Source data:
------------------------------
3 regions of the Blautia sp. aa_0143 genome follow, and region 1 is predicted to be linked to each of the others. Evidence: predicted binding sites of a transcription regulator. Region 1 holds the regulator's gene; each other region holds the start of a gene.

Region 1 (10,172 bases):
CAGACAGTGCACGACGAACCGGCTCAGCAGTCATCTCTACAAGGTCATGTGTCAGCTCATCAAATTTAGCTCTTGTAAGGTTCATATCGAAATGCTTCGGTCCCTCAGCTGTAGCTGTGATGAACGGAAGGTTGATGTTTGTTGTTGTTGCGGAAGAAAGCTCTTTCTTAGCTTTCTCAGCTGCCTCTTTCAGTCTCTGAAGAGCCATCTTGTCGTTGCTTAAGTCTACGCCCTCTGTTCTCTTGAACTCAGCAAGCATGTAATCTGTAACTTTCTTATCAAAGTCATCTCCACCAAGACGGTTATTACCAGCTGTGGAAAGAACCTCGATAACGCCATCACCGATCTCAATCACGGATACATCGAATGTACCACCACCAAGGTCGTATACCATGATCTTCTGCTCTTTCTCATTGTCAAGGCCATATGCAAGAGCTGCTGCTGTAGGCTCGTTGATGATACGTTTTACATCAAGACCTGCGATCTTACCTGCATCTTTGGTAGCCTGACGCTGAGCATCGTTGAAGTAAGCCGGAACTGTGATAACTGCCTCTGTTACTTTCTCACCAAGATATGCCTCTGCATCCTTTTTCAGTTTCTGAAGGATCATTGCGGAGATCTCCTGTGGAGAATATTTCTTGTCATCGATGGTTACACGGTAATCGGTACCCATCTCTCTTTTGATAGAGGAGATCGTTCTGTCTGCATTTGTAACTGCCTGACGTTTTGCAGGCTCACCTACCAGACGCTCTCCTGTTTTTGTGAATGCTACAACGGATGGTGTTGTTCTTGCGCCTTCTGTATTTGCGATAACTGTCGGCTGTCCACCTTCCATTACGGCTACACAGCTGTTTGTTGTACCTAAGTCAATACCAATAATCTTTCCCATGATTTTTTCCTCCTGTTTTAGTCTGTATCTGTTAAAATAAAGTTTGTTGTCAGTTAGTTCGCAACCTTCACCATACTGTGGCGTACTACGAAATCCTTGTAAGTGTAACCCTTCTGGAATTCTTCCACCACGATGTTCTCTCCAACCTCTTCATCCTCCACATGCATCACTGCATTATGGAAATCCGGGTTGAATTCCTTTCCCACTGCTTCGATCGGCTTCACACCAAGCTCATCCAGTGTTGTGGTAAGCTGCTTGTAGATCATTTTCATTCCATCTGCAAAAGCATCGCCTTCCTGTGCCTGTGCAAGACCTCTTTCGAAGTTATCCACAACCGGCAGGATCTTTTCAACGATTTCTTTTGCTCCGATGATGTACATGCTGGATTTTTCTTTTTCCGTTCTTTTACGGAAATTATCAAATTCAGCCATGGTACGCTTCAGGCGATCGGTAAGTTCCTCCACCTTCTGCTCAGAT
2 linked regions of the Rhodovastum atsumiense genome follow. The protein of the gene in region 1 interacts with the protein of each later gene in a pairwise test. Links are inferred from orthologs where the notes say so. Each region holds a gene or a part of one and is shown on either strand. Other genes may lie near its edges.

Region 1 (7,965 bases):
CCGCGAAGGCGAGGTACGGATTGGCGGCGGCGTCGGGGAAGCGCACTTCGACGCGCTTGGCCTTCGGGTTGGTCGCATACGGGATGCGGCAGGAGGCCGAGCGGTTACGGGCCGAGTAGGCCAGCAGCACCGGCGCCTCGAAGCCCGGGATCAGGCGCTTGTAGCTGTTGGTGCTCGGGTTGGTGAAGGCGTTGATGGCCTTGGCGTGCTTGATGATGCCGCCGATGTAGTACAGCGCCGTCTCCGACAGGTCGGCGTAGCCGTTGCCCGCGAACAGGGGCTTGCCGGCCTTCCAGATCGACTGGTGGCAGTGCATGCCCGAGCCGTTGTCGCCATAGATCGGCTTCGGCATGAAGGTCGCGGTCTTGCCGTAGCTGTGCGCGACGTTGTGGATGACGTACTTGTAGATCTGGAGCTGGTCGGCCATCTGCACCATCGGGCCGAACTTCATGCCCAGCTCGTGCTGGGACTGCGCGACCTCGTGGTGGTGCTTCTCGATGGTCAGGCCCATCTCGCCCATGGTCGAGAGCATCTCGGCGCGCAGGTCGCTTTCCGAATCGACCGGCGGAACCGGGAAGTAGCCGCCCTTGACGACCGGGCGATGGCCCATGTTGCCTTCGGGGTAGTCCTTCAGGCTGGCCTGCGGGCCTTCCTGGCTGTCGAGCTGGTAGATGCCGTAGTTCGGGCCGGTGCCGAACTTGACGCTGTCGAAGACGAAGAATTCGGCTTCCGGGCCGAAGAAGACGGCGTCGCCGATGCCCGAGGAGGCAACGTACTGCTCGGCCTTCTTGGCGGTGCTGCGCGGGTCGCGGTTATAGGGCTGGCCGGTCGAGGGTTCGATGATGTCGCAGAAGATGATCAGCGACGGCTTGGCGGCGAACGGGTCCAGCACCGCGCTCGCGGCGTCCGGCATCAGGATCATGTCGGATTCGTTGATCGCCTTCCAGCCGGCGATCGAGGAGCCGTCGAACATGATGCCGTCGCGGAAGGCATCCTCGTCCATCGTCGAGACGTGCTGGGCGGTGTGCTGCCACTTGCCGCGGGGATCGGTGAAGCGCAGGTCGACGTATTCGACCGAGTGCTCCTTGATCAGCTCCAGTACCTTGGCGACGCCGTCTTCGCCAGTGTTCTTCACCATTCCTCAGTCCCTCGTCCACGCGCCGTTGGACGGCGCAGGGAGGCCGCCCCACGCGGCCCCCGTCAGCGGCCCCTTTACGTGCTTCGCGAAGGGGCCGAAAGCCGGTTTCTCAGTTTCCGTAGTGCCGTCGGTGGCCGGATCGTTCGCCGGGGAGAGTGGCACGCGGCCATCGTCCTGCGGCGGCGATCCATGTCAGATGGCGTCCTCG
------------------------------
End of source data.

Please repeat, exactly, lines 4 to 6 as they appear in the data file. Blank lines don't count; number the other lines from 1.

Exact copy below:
2 linked regions of the Rhodovastum atsumiense genome follow. The protein of the gene in region 1 interacts with the protein of each later gene in a pairwise test. Links are inferred from orthologs where the notes say so. Each region holds a gene or a part of one and is shown on either strand. Other genes may lie near its edges.

Region 1 (7,965 bases):
CCGCGAAGGCGAGGTACGGATTGGCGGCGGCGTCGGGGAAGCGCACTTCGACGCGCTTGGCCTTCGGGTTGGTCGCATACGGGATGCGGCAGGAGGCCGAGCGGTTACGGGCCGAGTAGGCCAGCAGCACCGGCGCCTCGAAGCCCGGGATCAGGCGCTTGTAGCTGTTGGTGCTCGGGTTGGTGAAGGCGTTGATGGCCTTGGCGTGCTTGATGATGCCGCCGATGTAGTACAGCGCCGTCTCCGACAGGTCGGCGTAGCCGTTGCCCGCGAACAGGGGCTTGCCGGCCTTCCAGATCGACTGGTGGCAGTGCATGCCCGAGCCGTTGTCGCCATAGATCGGCTTCGGCATGAAGGTCGCGGTCTTGCCGTAGCTGTGCGCGACGTTGTGGATGACGTACTTGTAGATCTGGAGCTGGTCGGCCATCTGCACCATCGGGCCGAACTTCATGCCCAGCTCGTGCTGGGACTGCGCGACCTCGTGGTGGTGCTTCTCGATGGTCAGGCCCATCTCGCCCATGGTCGAGAGCATCTCGGCGCGCAGGTCGCTTTCCGAATCGACCGGCGGAACCGGGAAGTAGCCGCCCTTGACGACCGGGCGATGGCCCATGTTGCCTTCGGGGTAGTCCTTCAGGCTGGCCTGCGGGCCTTCCTGGCTGTCGAGCTGGTAGATGCCGTAGTTCGGGCCGGTGCCGAACTTGACGCTGTCGAAGACGAAGAATTCGGCTTCCGGGCCGAAGAAGACGGCGTCGCCGATGCCCGAGGAGGCAACGTACTGCTCGGCCTTCTTGGCGGTGCTGCGCGGGTCGCGGTTATAGGGCTGGCCGGTCGAGGGTTCGATGATGTCGCAGAAGATGATCAGCGACGGCTTGGCGGCGAACGGGTCCAGCACCGCGCTCGCGGCGTCCGGCATCAGGATCATGTCGGATTCGTTGATCGCCTTCCAGCCGGCGATCGAGGAGCCGTCGAACATGATGCCGTCGCGGAAGGCATCCTCGTCCATCGTCGAGACGTGCTGGGCGGTGTGCTGCCACTTGCCGCGGGGATCGGTGAAGCGCAGGTCGACGTATTCGACCGAGTGCTCCTTGATCAGCTCCAGTACCTTGGCGACGCCGTCTTCGCCAGTGTTCTTCACCATTCCTCAGTCCCTCGTCCACGCGCCGTTGGACGGCGCAGGGAGGCCGCCCCACGCGGCCCCCGTCAGCGGCCCCTTTACGTGCTTCGCGAAGGGGCCGAAAGCCGGTTTCTCAGTTTCCGTAGTGCCGTCGGTGGCCGGATCGTTCGCCGGGGAGAGTGGCACGCGGCCATCGTCCTGCGGCGGCGATCCATGTCAGATGGCGTCCTCG